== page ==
Interesting trivia: according to the Guiness Book of World Records, Simeon Stylites holds the world record for the longest pole sit (37 years) and it's the longest-held record of any type by anyone (about 1554 years).
posted by stbalbach at 9:10 AM on August 4, 2013 [1 favorite]


"How may I best serve you during my corporeal existence, oh lord?"

"Go sit on this pillar, I don't know, what the fuck."

"Shouldn't I help orphans and cripples, oh lord?"

Crickets.
posted by Brocktoon at 9:12 AM on August 4, 2013 [37 favorites]


St. Alia of the Bunnies: "I note no women are allowed up there."

Simeon wouldn't let women near the base of his pole, not even his mother. Actually he did allow his mother - after she died they laid her body there.
posted by stbalbach at 9:13 AM on August 4, 2013


Interesting trivia: according to the Guiness Book of World Records, Simeon Stylites holds the world record for the longest pole sit (37 years) and it's the longest-held record of any type by anyone (about 1554 years).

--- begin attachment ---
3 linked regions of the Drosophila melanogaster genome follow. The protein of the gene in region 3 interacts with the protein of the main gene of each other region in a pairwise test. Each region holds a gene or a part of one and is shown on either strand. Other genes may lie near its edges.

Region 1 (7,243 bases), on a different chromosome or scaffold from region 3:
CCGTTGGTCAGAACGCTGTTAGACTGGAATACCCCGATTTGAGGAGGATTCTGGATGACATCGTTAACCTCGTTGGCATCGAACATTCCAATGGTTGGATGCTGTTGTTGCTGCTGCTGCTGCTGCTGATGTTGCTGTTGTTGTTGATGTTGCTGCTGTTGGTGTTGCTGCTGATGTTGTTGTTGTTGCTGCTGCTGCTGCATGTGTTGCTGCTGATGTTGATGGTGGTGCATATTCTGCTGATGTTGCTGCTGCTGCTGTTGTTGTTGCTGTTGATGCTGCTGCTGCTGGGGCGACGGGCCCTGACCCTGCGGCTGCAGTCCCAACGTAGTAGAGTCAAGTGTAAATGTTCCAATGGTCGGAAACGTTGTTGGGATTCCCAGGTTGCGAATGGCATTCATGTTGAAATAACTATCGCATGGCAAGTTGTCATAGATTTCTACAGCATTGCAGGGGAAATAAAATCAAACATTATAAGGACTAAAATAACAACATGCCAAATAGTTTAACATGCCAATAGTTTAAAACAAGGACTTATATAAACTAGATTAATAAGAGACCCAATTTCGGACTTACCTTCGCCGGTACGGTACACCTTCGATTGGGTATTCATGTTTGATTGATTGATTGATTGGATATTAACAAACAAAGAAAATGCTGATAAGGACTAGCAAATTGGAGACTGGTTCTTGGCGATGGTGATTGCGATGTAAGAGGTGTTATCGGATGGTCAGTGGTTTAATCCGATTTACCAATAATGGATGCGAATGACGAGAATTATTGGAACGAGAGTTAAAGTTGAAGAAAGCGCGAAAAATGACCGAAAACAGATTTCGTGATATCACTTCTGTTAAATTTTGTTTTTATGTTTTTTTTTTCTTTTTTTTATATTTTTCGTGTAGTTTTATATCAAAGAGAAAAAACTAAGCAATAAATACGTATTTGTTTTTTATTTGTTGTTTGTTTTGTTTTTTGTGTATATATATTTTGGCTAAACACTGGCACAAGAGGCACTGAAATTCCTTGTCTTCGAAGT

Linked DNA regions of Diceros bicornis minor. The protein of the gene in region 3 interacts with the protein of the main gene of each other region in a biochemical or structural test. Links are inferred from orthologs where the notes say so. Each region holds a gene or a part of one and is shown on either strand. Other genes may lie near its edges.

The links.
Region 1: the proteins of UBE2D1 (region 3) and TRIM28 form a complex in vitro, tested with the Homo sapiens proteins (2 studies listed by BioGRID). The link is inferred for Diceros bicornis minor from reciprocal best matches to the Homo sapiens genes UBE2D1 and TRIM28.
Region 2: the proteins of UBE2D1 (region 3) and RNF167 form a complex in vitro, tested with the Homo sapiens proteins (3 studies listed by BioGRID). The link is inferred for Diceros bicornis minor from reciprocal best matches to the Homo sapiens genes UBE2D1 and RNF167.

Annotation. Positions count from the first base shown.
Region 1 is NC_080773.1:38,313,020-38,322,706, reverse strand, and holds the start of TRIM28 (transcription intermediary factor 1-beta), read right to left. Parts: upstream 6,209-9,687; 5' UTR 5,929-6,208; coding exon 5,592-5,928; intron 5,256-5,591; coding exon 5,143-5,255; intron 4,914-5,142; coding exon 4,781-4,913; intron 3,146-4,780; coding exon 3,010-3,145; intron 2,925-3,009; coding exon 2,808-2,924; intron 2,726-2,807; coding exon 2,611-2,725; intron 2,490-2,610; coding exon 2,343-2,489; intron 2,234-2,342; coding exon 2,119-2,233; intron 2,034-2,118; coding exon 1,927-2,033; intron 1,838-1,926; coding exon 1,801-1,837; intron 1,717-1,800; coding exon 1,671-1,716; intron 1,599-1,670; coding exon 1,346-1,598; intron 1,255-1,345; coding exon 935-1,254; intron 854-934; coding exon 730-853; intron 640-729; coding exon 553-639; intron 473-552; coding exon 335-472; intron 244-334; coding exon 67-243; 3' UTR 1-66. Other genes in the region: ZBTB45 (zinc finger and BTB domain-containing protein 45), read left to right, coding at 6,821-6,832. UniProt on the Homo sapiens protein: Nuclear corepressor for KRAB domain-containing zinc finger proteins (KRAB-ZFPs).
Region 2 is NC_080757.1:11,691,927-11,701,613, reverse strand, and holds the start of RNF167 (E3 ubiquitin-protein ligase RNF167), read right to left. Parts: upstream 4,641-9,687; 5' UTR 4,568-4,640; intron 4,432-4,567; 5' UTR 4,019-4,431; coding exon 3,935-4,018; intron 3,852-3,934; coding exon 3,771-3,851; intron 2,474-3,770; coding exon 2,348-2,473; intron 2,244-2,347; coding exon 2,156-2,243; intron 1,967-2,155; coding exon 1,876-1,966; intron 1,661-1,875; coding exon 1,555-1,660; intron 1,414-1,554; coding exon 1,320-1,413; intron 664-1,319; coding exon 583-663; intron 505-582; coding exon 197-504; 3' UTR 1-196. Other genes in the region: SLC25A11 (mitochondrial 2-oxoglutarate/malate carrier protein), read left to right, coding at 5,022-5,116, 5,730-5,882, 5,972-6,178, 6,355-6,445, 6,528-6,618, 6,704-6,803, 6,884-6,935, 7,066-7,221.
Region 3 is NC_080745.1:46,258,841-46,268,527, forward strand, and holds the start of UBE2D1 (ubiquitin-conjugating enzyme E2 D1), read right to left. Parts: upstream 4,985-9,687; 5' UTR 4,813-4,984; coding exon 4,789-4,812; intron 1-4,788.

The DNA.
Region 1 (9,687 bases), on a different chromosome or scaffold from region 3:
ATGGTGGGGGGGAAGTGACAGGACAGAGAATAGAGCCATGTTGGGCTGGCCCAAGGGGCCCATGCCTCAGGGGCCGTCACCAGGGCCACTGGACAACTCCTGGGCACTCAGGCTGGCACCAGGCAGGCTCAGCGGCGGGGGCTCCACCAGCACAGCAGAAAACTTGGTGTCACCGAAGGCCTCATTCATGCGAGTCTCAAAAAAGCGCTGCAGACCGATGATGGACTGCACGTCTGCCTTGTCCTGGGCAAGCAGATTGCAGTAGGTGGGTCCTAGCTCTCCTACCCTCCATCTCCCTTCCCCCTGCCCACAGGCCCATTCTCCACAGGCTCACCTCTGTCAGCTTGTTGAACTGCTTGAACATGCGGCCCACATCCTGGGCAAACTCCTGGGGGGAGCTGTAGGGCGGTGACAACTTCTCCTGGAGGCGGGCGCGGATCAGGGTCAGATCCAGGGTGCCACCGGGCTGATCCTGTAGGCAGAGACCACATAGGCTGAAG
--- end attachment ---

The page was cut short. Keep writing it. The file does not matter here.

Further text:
Until I looked at the pictures and read the article, I thought the practice of pillar monks being described was pole-sitting.
posted by Unified Theory at 9:14 AM on August 4, 2013 [7 favorites]


Hearing that no women are allowed up makes me want to climb it just to thumb my nose at their patriarchal nonsense.

I understand faith and sacred places - and the need for silence. But why the hell do my ovaries matter in such a place? Why am I - or people like me - less worthy?
posted by jb at 9:18 AM on August 4, 2013 [20 favorites]


St. Ungulant sneers at this guy's cushy digs.
posted by The otter lady at 9:22 AM on August 4, 2013 [3 favorites]


Immediately thought of Simon of the Desert.

Then, I read the article & notyou's awesome additions and realized that this monk seems to be almost the opposite of Bunuel's character. The pictures of him at the dinner table just seem so joyous.